KEVIN: From Belgium to New York State in the U.S., and in a great many
counties in the UK, amateur radio operators were sharing their hobby
-and their faith. Churches on the Air, which is run by the World
Association of Christian Radio Amateurs and Listeners, is an annual
global event that makes the world a little bit smaller for a few hours,
connecting people of faith via RF signals and antennas. At the St. Ive
Methodist Church in Cornwall, Mark M0WMB was among those making
contacts with Brazil, Kuwait, Mauritania, Saudi Arabia and Morocco on
the 9th of September as GB5IVE. In New York, the Peekskill Cortlandt
Manor Amateur Radio Association W2NYW operated from Old St. Peter's
Church in Cortlandt Manor, organized by David K2WPM. The New York
church was also marking its 250th anniversary.

As Mark in the UK told a reporter for the Cornish Times, although the
main purpose of any church is for worship, a ham radio activation also
emphasizes the congregation and its importance. [quote] "I believe that
the church is the people, not the building. We are losing so many of
our buildings and it would be good to encourage others to use their
church for events like ours." [ENDQUOTE]

For Amateur Radio Newsline, in Aiken, South Carolina, I'm Kevin




JIM/ANCHOR: There are some major changes for amateur radio operators in
Tunisia as we hear from John Williams VK4JJW.

JOHN's REPORT: In Tunisia, only club stations could once be licensed
for amateur radio operations. Now individual Tunisians who pass a
qualifying exam can get a license of their own -- and those who already
have a license from another country can operate legally on the air. All
of this became possible in September under new licensing arrangements
decreed by the nation's Ministry of Telecommunications. Resident
foreigners are also permitted to apply for a license.

The previous regime had viewed individual ham radio operators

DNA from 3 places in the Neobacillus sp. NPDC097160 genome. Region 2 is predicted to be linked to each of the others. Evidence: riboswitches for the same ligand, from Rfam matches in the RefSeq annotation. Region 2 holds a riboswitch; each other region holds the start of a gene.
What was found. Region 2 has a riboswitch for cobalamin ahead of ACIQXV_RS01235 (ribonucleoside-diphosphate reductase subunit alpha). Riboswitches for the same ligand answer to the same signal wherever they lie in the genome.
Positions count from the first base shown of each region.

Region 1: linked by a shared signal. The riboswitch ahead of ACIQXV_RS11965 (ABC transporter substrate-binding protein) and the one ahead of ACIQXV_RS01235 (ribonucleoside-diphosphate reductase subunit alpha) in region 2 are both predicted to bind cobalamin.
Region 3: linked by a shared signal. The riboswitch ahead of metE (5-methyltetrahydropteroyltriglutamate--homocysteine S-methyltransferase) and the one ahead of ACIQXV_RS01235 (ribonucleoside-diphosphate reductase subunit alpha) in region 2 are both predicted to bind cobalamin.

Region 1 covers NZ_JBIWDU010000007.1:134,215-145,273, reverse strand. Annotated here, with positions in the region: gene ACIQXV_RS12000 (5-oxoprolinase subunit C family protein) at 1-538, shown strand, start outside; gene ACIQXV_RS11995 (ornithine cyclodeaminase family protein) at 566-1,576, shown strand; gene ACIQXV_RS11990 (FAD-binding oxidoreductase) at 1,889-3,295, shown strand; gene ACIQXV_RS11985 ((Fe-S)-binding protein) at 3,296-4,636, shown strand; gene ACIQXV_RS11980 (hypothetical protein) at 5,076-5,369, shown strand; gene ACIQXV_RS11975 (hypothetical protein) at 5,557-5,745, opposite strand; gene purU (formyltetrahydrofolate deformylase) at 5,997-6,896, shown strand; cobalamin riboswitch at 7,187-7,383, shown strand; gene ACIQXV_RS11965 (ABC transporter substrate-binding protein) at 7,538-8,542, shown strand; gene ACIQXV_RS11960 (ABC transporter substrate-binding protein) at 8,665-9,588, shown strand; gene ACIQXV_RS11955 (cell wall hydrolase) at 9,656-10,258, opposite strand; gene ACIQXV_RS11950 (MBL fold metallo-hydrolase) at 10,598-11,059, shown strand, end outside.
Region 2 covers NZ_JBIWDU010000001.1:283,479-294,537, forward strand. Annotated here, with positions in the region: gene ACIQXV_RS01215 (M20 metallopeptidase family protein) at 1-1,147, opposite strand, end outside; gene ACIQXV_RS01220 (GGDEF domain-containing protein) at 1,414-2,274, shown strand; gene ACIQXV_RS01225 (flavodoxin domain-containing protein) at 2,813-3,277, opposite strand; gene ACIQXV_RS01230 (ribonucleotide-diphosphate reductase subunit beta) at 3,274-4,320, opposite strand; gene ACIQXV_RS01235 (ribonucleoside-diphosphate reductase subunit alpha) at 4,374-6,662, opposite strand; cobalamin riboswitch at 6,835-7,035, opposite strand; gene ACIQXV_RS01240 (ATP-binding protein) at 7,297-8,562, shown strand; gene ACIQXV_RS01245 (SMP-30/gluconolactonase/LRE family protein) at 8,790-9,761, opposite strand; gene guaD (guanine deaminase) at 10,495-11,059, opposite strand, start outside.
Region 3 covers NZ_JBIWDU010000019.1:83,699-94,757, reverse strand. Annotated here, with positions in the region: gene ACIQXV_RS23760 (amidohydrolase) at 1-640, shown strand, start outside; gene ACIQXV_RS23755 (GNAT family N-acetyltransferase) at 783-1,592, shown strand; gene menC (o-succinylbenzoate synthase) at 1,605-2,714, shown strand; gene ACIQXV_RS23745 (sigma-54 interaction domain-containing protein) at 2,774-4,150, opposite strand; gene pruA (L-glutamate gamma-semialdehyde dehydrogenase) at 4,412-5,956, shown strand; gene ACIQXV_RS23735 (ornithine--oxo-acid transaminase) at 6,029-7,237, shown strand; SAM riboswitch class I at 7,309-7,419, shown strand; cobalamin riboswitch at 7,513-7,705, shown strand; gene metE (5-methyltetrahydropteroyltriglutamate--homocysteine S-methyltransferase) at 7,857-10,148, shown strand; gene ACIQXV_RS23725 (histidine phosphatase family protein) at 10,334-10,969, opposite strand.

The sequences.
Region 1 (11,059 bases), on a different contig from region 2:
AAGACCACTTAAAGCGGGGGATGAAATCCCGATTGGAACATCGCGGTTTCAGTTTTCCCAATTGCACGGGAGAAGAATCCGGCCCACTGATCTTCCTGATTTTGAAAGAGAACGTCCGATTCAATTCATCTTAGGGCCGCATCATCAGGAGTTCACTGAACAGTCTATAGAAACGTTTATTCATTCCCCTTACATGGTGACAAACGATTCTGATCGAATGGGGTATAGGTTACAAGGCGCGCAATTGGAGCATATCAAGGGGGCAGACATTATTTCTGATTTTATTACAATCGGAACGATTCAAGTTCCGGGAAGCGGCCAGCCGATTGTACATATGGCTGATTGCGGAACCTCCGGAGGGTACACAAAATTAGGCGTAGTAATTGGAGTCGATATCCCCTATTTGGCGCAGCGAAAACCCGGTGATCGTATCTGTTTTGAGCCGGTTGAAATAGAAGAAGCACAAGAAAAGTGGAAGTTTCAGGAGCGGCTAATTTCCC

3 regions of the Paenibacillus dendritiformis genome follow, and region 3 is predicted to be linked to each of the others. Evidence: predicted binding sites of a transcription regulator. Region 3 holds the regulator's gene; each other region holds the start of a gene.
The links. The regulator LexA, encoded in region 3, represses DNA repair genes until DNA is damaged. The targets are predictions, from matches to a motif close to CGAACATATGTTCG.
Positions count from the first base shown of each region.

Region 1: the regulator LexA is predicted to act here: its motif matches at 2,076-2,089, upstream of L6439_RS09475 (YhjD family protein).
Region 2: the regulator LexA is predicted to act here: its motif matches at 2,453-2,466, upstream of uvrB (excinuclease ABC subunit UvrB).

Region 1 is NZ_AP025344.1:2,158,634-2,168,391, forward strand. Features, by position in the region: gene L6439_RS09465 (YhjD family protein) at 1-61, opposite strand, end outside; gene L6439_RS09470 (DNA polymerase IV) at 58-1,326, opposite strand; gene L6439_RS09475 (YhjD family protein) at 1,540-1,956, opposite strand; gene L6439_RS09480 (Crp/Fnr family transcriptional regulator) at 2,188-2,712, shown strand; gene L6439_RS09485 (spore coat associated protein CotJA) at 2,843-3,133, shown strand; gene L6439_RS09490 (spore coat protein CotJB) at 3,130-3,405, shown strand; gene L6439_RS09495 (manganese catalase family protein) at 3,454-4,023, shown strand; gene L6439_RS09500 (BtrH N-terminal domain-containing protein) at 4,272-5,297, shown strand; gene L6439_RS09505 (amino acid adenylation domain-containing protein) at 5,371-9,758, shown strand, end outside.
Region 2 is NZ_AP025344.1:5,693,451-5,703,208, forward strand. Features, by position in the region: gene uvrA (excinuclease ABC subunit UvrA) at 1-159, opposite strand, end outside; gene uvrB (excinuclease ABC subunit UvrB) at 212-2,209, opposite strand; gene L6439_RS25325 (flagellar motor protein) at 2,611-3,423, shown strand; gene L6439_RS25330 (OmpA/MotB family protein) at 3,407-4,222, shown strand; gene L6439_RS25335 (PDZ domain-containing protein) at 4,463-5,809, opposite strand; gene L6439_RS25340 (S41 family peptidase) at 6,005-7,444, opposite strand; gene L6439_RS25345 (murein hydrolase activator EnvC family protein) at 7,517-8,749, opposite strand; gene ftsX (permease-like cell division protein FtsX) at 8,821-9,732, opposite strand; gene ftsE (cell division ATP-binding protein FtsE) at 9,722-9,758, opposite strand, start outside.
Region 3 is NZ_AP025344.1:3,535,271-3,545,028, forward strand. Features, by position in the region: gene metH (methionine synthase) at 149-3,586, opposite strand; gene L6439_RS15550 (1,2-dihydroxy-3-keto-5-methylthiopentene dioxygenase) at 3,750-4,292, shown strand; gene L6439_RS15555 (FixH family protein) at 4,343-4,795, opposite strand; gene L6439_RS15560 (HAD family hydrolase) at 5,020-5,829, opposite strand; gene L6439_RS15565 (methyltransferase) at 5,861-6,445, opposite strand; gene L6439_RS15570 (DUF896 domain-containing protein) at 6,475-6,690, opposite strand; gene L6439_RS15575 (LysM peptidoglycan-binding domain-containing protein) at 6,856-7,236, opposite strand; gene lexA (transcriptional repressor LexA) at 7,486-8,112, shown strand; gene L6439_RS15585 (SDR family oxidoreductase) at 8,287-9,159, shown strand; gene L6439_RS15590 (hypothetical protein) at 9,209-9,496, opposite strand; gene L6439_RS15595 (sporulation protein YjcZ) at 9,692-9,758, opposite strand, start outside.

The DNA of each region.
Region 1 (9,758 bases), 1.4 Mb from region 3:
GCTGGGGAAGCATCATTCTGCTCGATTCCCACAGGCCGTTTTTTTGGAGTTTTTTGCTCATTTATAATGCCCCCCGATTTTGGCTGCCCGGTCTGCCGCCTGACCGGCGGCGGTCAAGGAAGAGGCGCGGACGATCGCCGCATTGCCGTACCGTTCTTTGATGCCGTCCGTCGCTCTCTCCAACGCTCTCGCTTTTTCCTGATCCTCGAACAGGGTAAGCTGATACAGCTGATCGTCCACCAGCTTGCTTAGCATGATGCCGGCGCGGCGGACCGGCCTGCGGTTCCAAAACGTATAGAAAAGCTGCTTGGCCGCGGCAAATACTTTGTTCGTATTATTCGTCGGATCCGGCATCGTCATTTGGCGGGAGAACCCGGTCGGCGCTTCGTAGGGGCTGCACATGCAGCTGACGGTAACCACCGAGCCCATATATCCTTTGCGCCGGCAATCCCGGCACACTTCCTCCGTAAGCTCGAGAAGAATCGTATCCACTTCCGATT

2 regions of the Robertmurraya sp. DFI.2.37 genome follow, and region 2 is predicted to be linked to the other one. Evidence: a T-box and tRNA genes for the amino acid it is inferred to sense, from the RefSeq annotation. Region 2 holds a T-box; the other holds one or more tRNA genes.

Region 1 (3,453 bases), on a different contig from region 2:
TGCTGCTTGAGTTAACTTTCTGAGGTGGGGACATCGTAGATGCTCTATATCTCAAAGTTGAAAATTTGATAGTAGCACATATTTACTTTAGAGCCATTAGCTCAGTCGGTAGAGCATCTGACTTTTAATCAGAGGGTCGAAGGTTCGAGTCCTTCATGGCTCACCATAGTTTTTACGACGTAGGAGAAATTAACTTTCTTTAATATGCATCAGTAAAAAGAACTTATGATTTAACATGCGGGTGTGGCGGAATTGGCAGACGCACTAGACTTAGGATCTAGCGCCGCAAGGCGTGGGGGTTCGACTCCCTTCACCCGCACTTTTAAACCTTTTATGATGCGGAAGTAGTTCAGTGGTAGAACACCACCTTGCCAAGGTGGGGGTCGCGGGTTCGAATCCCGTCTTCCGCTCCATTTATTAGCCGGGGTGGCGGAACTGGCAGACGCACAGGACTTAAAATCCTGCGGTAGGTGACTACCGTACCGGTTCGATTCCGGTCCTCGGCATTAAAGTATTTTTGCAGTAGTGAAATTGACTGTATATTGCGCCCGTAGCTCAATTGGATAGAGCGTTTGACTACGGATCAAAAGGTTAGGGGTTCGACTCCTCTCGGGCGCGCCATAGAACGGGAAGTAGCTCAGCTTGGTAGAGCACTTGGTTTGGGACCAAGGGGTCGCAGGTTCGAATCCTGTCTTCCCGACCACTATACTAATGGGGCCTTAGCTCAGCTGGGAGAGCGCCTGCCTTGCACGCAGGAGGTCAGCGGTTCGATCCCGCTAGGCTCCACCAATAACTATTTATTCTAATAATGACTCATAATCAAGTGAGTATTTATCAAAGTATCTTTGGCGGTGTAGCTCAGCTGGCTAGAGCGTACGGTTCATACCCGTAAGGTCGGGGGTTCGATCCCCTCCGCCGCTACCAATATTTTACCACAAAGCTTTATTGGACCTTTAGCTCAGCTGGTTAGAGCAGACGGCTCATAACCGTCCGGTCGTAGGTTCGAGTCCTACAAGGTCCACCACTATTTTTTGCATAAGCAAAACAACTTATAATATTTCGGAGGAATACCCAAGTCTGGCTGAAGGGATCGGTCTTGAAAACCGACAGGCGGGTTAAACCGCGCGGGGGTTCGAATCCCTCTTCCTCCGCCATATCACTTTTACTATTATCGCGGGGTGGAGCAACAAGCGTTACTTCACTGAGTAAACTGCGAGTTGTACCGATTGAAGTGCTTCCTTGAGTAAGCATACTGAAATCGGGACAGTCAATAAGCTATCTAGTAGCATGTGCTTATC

unfavorably, according to the website of the International Amateur
Radio Union. A radio association called ARAT was created by young
Tunisians in 2011 following the Jasmin Revolution. ARAT's recognition
by the government encouraged other radio organizations to form. ARAT is
a recognized member of the IARU. ARAT is credited with being one of the
strongest proponents for individual licenses and drafting a document to
create the new licensing system. The group discussed with ASTRA,
another recognized association of Tunisian amateurs, and establishing a
rapport with the ministry and the National Agency of Frequencies.

Last month's decree now appears in the Official Journal of the Tunisian
Republic and new individual license-holders will soon start appearing
on the air.

For Amateur Radio Newsline, I'm John Williams VK4JJW.



JIM/ANCHOR: In the World of DX, listen for Roly ZL1BQD using the
callsign 4W6RR in East Timor. He is on the air until the 10th of
October mainly on CW and Digital on 20 and 40m. QSL to the home call.

Zorro JH1AJT is leading a group using the callsign A5A from the Kingdom
of Bhutan. Listen for them until the 8th of October on all bands from